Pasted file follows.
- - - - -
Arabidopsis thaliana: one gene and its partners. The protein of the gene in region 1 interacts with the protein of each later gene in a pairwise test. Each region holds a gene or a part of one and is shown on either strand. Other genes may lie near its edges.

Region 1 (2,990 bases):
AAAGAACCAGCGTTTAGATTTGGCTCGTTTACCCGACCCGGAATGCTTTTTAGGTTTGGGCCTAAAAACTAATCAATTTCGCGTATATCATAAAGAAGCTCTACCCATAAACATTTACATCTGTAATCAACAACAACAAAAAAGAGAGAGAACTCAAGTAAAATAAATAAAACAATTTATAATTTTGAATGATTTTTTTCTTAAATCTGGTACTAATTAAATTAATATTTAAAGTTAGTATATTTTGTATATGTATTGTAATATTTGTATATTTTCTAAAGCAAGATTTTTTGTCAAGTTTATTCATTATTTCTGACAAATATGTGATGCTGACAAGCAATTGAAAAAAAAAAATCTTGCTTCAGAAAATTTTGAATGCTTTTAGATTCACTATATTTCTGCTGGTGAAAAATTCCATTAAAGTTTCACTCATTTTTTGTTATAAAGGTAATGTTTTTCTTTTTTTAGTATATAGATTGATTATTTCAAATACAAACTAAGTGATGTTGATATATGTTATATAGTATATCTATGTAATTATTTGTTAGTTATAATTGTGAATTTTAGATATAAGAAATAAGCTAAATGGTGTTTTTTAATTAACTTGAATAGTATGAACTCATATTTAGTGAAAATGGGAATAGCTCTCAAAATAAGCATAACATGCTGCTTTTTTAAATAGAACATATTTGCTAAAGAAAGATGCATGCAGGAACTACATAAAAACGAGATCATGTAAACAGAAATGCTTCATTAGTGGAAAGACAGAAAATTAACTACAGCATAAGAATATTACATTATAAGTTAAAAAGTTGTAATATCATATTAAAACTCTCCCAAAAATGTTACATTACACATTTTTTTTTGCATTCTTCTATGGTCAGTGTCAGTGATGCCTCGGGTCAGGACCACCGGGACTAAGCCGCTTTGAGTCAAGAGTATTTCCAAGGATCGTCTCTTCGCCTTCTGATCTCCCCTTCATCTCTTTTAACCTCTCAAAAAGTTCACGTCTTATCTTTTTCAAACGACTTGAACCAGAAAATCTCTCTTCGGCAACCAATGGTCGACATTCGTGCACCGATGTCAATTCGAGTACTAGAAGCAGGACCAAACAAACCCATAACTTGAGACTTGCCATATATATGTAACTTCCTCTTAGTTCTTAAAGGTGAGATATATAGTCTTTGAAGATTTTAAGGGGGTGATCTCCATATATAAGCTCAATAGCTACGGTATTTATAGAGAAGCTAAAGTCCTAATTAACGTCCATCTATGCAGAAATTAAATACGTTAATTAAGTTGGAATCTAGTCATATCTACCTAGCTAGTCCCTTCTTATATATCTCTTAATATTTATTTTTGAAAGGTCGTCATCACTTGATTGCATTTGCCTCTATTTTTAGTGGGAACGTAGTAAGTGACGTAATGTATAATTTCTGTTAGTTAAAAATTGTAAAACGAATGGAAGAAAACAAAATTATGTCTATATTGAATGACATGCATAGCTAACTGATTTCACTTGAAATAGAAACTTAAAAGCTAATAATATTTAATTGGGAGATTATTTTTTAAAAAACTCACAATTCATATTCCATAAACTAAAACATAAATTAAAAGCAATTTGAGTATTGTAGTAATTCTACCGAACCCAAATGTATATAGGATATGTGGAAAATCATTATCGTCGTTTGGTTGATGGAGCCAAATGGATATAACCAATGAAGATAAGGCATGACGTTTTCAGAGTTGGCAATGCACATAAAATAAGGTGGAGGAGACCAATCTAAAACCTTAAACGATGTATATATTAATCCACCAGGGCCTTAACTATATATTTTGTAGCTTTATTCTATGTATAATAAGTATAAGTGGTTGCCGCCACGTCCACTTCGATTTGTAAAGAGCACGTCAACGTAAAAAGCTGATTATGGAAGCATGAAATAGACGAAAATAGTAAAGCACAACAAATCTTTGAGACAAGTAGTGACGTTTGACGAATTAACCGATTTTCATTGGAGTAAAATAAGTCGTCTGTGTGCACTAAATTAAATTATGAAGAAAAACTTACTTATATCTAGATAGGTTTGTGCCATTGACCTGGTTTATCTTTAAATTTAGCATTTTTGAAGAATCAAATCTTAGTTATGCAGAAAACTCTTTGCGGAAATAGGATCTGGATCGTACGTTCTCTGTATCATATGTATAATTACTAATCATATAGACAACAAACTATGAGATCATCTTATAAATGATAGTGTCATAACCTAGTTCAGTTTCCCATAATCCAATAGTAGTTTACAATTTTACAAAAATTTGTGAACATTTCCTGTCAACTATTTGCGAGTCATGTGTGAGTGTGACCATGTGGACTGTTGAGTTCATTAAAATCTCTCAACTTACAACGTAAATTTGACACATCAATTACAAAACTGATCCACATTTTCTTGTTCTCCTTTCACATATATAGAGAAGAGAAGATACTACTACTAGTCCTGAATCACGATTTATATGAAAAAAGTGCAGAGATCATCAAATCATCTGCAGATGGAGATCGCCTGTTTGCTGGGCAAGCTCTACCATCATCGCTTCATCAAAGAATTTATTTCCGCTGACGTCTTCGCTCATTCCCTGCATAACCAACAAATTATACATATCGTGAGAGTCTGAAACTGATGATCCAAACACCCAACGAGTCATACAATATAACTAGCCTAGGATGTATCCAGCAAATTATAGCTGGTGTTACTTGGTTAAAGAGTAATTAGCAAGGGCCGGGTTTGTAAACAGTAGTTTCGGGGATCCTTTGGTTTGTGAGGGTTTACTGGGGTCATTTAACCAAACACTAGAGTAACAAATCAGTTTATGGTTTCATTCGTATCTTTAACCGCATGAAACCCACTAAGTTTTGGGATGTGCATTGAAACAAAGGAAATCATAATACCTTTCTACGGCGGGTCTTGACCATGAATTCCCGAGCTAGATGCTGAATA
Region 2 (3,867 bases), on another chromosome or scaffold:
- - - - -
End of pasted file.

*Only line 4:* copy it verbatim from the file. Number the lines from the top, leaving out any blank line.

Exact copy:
Region 2 (3,867 bases), on another chromosome or scaffold: